audioscript on the persecution and annihilation of Jews in Dresden 1933 - 1945. A city walk in 13 Tracks
press release (November 2009)
We invite you on a city walk to the history of the persecution and annihilation of the Jews in Dresden 1933-1945. The 'audioscript' is an audio production that enables an engagement with (city) historical, philosophical and artistic discourses on the Shoah in 13 tracks. It leads the listeners via mp3-player on a tour of the city to a number of sites that illustrate the anti-Semitic persecution under nation socialism as well as the ways it is perceived and reflected today. The individual tracks have different thematic focuses and artistic concepts. Some approach the places essayistically or by bringing specific perspectives together. Others make use of fictional dialogues which outline current everyday discussions about the national socialist period.
What is always shown is the history of the particular place and the crimes which took place there. Two coordinates serve the discussion beyond the specific place: the individual's experience of suffering is ascribed a position of strength by using autobiographical material contrary to the hegemonic historical discourse prevalent here. The suffering experienced corresponds with quotations from a critical theory that does not historicize Auschwitz, but regards it as a fracture point in civilization and takes this as the starting point for all philosophical thought.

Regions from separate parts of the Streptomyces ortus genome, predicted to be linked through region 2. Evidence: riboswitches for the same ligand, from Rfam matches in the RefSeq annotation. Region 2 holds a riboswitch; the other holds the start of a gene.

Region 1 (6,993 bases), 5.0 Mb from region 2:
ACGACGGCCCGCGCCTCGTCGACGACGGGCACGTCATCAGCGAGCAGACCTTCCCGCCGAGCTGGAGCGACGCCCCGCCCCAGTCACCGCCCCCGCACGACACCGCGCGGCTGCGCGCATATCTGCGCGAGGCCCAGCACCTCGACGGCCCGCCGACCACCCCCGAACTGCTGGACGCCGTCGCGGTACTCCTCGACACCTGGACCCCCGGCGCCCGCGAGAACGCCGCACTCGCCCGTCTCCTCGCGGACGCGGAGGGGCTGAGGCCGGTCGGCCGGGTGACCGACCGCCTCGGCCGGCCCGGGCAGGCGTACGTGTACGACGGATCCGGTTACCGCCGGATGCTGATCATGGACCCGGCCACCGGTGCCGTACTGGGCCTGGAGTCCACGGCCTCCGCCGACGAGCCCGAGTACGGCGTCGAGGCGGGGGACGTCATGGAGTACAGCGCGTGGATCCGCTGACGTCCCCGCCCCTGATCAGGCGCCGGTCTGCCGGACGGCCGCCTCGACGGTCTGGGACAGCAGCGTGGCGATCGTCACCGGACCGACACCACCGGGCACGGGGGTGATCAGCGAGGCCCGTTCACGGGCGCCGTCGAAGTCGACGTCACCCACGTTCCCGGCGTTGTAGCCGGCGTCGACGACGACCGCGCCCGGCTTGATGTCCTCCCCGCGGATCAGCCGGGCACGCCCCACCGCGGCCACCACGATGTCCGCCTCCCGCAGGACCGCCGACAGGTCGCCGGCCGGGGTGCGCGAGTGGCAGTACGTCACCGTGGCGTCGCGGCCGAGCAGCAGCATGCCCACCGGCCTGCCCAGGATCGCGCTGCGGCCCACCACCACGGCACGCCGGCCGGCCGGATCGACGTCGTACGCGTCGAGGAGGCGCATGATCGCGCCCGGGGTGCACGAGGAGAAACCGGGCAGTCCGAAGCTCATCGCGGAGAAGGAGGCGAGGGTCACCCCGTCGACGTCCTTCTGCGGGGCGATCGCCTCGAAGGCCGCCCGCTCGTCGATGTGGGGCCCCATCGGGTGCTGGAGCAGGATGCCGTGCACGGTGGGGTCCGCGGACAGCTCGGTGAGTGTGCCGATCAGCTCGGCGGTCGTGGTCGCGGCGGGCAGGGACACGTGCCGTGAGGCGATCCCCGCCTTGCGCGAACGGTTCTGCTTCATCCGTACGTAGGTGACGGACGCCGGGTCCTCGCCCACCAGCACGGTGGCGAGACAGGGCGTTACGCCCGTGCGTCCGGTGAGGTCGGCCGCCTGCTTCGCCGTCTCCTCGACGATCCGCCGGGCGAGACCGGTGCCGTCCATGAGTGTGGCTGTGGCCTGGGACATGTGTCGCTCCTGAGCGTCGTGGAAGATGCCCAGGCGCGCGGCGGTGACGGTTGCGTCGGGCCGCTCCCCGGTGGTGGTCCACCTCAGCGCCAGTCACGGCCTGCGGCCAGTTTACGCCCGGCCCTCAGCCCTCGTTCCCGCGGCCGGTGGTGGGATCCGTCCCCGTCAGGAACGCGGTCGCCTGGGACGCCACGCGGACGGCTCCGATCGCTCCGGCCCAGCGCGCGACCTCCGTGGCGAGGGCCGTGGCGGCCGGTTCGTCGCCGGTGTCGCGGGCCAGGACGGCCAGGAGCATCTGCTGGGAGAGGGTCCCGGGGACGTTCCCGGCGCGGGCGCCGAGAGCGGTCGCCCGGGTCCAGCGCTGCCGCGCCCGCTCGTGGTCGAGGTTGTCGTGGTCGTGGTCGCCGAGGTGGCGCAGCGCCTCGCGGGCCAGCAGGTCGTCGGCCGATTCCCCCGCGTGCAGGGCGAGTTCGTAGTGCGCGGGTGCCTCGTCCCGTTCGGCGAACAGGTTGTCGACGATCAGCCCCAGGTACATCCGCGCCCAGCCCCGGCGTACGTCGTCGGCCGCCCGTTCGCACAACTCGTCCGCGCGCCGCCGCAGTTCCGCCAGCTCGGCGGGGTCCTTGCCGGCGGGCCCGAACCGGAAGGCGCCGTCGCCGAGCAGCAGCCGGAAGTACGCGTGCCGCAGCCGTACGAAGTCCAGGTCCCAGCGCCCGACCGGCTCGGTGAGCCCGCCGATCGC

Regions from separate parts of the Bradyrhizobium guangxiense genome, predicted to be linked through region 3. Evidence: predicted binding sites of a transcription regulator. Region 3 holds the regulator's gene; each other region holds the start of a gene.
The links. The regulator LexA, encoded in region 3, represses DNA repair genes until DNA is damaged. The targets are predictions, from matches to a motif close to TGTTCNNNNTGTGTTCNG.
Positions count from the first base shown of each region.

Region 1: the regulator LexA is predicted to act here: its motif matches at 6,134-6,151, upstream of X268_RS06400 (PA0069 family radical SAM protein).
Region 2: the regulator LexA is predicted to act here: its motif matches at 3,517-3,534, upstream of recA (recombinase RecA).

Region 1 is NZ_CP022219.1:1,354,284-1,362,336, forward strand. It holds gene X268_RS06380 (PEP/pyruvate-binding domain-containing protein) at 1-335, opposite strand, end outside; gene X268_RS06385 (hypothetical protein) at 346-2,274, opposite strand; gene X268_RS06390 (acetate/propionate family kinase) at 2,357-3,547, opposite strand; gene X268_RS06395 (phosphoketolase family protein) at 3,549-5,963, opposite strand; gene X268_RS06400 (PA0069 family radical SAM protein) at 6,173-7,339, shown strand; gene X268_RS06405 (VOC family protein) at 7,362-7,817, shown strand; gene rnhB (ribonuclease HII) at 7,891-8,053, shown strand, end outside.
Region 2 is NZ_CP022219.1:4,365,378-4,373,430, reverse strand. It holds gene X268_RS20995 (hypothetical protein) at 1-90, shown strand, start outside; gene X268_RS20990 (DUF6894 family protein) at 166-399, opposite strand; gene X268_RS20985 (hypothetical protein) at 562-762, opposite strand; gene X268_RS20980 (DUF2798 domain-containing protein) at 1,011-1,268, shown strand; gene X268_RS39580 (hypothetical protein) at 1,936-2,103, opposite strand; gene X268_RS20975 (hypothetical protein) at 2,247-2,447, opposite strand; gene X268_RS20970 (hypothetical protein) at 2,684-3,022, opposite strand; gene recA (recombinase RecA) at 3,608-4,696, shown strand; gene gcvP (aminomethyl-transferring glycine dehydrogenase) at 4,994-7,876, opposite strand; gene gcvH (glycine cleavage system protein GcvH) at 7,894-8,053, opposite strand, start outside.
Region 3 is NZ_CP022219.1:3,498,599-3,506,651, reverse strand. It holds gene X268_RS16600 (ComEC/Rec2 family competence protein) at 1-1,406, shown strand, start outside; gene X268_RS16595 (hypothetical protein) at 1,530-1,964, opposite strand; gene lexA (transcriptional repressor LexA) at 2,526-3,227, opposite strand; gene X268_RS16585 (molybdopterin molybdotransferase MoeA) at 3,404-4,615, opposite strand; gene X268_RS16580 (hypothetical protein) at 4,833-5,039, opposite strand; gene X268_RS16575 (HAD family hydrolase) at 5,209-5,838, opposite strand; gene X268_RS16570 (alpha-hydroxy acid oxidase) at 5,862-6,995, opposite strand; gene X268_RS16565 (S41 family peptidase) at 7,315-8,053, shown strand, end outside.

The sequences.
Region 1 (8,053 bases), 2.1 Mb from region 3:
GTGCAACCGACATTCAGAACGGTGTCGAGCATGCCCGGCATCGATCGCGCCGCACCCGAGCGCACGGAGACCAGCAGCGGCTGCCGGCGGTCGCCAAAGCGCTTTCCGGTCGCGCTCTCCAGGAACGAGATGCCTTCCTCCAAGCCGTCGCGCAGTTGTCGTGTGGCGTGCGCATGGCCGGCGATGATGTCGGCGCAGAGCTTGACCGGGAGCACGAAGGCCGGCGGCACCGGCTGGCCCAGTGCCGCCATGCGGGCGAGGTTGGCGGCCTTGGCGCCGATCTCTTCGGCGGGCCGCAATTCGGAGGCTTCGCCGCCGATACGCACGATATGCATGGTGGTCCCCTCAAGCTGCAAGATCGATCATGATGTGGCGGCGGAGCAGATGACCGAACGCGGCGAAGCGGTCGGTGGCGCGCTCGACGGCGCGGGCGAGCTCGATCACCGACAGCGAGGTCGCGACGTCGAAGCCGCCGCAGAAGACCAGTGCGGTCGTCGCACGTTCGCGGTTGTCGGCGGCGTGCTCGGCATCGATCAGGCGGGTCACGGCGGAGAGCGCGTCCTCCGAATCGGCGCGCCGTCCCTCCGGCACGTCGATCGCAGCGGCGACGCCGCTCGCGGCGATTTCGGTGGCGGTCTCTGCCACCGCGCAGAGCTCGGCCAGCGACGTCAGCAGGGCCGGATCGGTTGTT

The 'audioscript' deliberately does not conform with conventional conceptions of audioguides to the history of the persecution of the Jews during National Socialism: The first breach exists in the waiver of a chronological depiction of the history of events. The conception of the 'audioscript' is the attempt to antagonize a museum like conservation and its resulting historification.
The main focus lies on an analysis of German society during National Socialism, the passing-on and reception of that tradition, as well as on making its continuities up until today subject of the analysis: an easing antisemitism, antizionism and rejection of responsibility. Finally it formulates a criticism against the conventional praxis of commemoration, which only finds itself in the presence of memorials and authentic artefacts of the destruction/annihilation.
The 'audioscript' bears the term 'script' to give significance to two aspects: On the one hand to the exemplary character of the sites of the atrocities and on the other to the impossibility of a complete historical analysis in regard to the voids within the available evidence. It marks the sites of crime and annihilation within the urban perimeters of Dresden. But it is important for us to stress that these markers do not lead to the conclusion that these were the sites on which the crimes of the Nazis took place exclusively. They merely resemble a selection.